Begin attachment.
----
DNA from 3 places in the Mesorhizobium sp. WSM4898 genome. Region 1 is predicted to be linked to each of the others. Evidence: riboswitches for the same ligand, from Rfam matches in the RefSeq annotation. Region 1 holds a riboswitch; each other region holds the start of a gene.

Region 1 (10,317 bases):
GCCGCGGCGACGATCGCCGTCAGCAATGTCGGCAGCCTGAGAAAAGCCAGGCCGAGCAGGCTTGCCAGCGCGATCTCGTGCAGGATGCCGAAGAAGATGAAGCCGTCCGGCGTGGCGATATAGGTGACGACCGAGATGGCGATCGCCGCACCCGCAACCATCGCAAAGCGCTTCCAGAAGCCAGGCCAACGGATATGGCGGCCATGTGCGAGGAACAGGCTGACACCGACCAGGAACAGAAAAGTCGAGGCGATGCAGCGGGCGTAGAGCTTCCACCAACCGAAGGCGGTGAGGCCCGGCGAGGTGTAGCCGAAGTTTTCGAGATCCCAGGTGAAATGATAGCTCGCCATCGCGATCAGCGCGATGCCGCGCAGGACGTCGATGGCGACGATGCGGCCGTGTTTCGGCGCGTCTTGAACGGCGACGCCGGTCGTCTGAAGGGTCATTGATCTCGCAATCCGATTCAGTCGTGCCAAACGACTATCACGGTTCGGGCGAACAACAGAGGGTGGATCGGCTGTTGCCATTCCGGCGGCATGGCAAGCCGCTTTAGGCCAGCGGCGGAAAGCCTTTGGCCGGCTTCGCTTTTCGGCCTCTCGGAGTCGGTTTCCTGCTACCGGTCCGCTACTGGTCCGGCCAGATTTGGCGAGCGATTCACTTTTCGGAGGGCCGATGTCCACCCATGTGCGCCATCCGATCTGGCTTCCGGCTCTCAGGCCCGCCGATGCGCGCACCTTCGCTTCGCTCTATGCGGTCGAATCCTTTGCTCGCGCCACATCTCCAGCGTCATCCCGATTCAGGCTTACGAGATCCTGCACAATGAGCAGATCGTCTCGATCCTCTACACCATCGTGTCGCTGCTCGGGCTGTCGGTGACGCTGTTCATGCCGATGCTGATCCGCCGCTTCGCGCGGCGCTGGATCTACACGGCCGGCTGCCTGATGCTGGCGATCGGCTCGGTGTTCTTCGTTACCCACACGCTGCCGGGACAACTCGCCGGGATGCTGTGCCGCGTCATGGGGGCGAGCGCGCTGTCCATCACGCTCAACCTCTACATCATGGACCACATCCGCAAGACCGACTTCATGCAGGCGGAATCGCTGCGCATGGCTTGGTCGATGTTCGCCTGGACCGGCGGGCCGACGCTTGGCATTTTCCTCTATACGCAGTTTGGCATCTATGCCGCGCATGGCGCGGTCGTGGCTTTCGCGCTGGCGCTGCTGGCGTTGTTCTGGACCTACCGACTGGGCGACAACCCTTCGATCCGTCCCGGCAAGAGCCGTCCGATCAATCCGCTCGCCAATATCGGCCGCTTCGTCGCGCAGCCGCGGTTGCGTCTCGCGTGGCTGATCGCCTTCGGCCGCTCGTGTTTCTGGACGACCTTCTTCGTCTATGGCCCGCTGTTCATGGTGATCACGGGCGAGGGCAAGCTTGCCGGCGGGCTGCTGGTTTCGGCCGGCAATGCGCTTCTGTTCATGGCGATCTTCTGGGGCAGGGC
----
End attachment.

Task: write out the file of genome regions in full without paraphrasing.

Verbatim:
DNA from 3 places in the Mesorhizobium sp. WSM4898 genome. Region 1 is predicted to be linked to each of the others. Evidence: riboswitches for the same ligand, from Rfam matches in the RefSeq annotation. Region 1 holds a riboswitch; each other region holds the start of a gene.

Region 1 (10,317 bases):
GCCGCGGCGACGATCGCCGTCAGCAATGTCGGCAGCCTGAGAAAAGCCAGGCCGAGCAGGCTTGCCAGCGCGATCTCGTGCAGGATGCCGAAGAAGATGAAGCCGTCCGGCGTGGCGATATAGGTGACGACCGAGATGGCGATCGCCGCACCCGCAACCATCGCAAAGCGCTTCCAGAAGCCAGGCCAACGGATATGGCGGCCATGTGCGAGGAACAGGCTGACACCGACCAGGAACAGAAAAGTCGAGGCGATGCAGCGGGCGTAGAGCTTCCACCAACCGAAGGCGGTGAGGCCCGGCGAGGTGTAGCCGAAGTTTTCGAGATCCCAGGTGAAATGATAGCTCGCCATCGCGATCAGCGCGATGCCGCGCAGGACGTCGATGGCGACGATGCGGCCGTGTTTCGGCGCGTCTTGAACGGCGACGCCGGTCGTCTGAAGGGTCATTGATCTCGCAATCCGATTCAGTCGTGCCAAACGACTATCACGGTTCGGGCGAACAACAGAGGGTGGATCGGCTGTTGCCATTCCGGCGGCATGGCAAGCCGCTTTAGGCCAGCGGCGGAAAGCCTTTGGCCGGCTTCGCTTTTCGGCCTCTCGGAGTCGGTTTCCTGCTACCGGTCCGCTACTGGTCCGGCCAGATTTGGCGAGCGATTCACTTTTCGGAGGGCCGATGTCCACCCATGTGCGCCATCCGATCTGGCTTCCGGCTCTCAGGCCCGCCGATGCGCGCACCTTCGCTTCGCTCTATGCGGTCGAATCCTTTGCTCGCGCCACATCTCCAGCGTCATCCCGATTCAGGCTTACGAGATCCTGCACAATGAGCAGATCGTCTCGATCCTCTACACCATCGTGTCGCTGCTCGGGCTGTCGGTGACGCTGTTCATGCCGATGCTGATCCGCCGCTTCGCGCGGCGCTGGATCTACACGGCCGGCTGCCTGATGCTGGCGATCGGCTCGGTGTTCTTCGTTACCCACACGCTGCCGGGACAACTCGCCGGGATGCTGTGCCGCGTCATGGGGGCGAGCGCGCTGTCCATCACGCTCAACCTCTACATCATGGACCACATCCGCAAGACCGACTTCATGCAGGCGGAATCGCTGCGCATGGCTTGGTCGATGTTCGCCTGGACCGGCGGGCCGACGCTTGGCATTTTCCTCTATACGCAGTTTGGCATCTATGCCGCGCATGGCGCGGTCGTGGCTTTCGCGCTGGCGCTGCTGGCGTTGTTCTGGACCTACCGACTGGGCGACAACCCTTCGATCCGTCCCGGCAAGAGCCGTCCGATCAATCCGCTCGCCAATATCGGCCGCTTCGTCGCGCAGCCGCGGTTGCGTCTCGCGTGGCTGATCGCCTTCGGCCGCTCGTGTTTCTGGACGACCTTCTTCGTCTATGGCCCGCTGTTCATGGTGATCACGGGCGAGGGCAAGCTTGCCGGCGGGCTGCTGGTTTCGGCCGGCAATGCGCTTCTGTTCATGGCGATCTTCTGGGGCAGGGC